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Authors Anand Neelakantan & Madhavi Mahadevan celebrate ‘Valmiki’s Women’ at Times Litfest




Bestselling author Anand Neelkantan and winner of the AutHer Awards 2021 – Madhavi Mahadevan – came together for a gripping conversation about the former’s latest book ‘Valmiki’s Women’ at the first-ever digital edition of the Times Litfest.

The session started with Madhavi mentioning that Anand’s latest work is an “unusual book, which brings to the forefront those characters who have largely been either completely reviled in the traditional Ramayana or they have been ignored.” She went to on asking Anand whether the equation between physical beauty, women, and virtuous nature is found in Valmiki’s Ramayana or the later versions of the epic.

Replying to Madhavi’s question, Anand said, “Associating evil and lack of beauty is a common trait across all the cultures. It is an unfortunate fact that the divine color black, which was once associated with Kali, Krishna, Sita, and Draupadi, is now associated with a lack of beauty. My book was a deliberate attempt and also a satire about the fact that beauty has got nothing to do with whether somebody is good or bad.”

With the conversation moving forward to the depiction of female characters from the epics on television, Anand remarked, “We are a product of a lot of subjugation and colonization. A docile and demure Sita, who is represented in Tulsidas’s Ramayana, is not a Sita of Valmiki. We need to look at when this portrayal changed in history.”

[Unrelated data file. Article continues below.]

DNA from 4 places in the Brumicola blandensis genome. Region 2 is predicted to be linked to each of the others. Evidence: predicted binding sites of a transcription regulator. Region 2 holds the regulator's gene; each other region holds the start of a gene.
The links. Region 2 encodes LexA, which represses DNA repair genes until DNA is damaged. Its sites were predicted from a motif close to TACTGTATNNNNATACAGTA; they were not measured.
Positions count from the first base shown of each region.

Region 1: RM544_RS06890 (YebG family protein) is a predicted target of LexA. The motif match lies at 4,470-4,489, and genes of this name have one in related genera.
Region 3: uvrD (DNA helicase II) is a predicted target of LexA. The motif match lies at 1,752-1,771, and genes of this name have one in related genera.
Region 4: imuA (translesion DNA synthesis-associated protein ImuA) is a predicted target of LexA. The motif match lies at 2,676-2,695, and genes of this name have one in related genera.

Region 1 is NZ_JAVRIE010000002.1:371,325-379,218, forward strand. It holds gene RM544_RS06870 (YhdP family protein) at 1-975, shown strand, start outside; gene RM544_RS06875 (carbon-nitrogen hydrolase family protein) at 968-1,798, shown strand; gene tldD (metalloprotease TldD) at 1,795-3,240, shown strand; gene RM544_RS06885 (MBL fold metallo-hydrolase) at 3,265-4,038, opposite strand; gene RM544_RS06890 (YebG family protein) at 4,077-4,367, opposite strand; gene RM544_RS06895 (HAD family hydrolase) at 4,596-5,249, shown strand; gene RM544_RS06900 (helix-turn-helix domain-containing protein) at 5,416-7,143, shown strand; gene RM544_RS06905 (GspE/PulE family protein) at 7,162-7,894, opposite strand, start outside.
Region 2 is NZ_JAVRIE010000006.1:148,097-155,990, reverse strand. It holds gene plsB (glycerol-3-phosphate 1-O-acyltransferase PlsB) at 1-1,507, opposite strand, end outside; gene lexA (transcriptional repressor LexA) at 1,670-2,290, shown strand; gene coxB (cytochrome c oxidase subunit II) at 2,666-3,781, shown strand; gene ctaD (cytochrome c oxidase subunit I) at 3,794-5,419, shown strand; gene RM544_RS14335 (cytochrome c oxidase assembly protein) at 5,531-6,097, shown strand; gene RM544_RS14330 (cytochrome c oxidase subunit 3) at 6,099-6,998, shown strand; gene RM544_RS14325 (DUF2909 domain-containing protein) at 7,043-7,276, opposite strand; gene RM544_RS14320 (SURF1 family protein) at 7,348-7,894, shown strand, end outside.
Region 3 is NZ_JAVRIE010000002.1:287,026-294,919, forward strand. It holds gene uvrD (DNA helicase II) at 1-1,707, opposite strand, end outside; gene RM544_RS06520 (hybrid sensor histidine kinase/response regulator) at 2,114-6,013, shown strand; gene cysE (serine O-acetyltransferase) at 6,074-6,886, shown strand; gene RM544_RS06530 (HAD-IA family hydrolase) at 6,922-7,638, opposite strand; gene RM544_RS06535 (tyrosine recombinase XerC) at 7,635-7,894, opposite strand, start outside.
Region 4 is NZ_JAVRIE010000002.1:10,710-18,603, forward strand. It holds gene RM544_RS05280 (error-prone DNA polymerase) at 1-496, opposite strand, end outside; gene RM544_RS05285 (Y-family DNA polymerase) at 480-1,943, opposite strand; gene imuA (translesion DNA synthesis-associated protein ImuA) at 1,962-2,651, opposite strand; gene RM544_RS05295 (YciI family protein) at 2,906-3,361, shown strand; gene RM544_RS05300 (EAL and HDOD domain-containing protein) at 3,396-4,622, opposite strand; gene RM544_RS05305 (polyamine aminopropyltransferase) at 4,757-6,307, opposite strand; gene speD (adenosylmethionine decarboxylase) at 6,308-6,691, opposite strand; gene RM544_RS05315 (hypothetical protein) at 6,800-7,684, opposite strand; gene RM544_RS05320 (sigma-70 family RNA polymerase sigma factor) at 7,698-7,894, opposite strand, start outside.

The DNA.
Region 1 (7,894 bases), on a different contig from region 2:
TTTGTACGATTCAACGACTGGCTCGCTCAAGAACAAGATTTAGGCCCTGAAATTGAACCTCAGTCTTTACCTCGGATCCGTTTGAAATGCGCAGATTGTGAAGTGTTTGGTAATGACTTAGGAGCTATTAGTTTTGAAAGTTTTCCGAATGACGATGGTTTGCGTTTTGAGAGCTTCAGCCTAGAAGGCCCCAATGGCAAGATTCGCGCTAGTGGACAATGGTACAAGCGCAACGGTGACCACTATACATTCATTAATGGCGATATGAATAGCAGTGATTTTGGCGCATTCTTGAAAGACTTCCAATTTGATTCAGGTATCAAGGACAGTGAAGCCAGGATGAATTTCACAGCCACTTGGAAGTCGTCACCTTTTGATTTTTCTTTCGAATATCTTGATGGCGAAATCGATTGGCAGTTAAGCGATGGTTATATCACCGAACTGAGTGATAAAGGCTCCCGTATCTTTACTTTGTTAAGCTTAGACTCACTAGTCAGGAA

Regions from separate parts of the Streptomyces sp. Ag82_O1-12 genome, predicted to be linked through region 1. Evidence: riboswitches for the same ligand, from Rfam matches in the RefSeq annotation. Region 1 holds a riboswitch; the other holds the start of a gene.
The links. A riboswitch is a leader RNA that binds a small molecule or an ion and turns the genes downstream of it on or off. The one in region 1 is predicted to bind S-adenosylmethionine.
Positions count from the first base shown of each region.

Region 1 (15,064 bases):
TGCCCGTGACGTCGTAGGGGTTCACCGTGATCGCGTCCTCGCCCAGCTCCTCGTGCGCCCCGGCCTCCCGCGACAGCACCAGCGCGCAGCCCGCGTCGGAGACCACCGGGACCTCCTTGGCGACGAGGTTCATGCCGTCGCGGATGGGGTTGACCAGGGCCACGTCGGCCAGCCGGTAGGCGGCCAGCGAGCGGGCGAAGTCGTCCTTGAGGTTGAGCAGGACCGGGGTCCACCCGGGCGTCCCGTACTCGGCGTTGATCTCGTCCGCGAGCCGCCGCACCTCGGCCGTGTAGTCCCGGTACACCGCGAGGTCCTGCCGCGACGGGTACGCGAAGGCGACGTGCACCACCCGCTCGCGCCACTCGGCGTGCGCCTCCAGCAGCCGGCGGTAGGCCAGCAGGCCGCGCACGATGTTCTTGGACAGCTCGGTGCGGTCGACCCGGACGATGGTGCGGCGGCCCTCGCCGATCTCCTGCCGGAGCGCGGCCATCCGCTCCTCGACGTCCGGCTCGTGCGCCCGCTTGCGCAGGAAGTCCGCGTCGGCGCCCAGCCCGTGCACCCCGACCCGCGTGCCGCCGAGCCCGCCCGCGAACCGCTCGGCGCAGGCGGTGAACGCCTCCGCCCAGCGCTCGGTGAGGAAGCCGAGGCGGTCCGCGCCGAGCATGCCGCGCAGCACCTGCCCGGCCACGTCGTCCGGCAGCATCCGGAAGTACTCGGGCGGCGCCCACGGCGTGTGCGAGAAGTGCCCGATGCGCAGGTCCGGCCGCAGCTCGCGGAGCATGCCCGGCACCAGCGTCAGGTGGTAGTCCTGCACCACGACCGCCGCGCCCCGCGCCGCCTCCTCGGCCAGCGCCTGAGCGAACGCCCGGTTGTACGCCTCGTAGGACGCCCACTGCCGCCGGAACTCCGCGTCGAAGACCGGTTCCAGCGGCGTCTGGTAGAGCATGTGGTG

When Madhavi asked Anand whether Ramayana would have been possible without oppressed women characters like Sita, Surpanakha, or Manthara, he replied, “These women are very important, they aren’t caricatures, and each had their reasons for being so. Ramayana is not a tale of good triumphing over evil. It’s more about karma. All these women and other characters in the epic are doing what they think is right. There is no evil. It’s only through the angle you are looking at it.”

Talking about his favorite character in his latest book, Anand mentioned that Shanta (Dhashratha’s daughter) is the one that appealed to him the most.

“Shanta doesn’t come in the Valmiki Ramayana. She is Vyasa’s character. But without Shanta, there is no Ramayana because, without a sacrifice that she made, there will be no Ram. Shanta could be any Indian girl, where even in a household with no discrimination between the girl child and the boy child, the girl is always made to feel that it is not her home and one day she will have to go to someone else’s home after marriage,” remarked Anand.

The conversation ended with both the panelists discussing the past, and whether it should be dismissed, glorified, or looked at differently.

Talking about the same, Anand said, “The Puranas are relevant today and will be relevant in the future too. If the only thing we learn from the Puranas is about the glorification of an imaginary past, then we are doing great injustice to them. They are timeless. They offer us a way of life that is non-judgemental, show all kinds of lifestyles, the importance of one’s choices. That is what I see in them. For me, Puranas are about getting harmony in life and getting peace out of them.”



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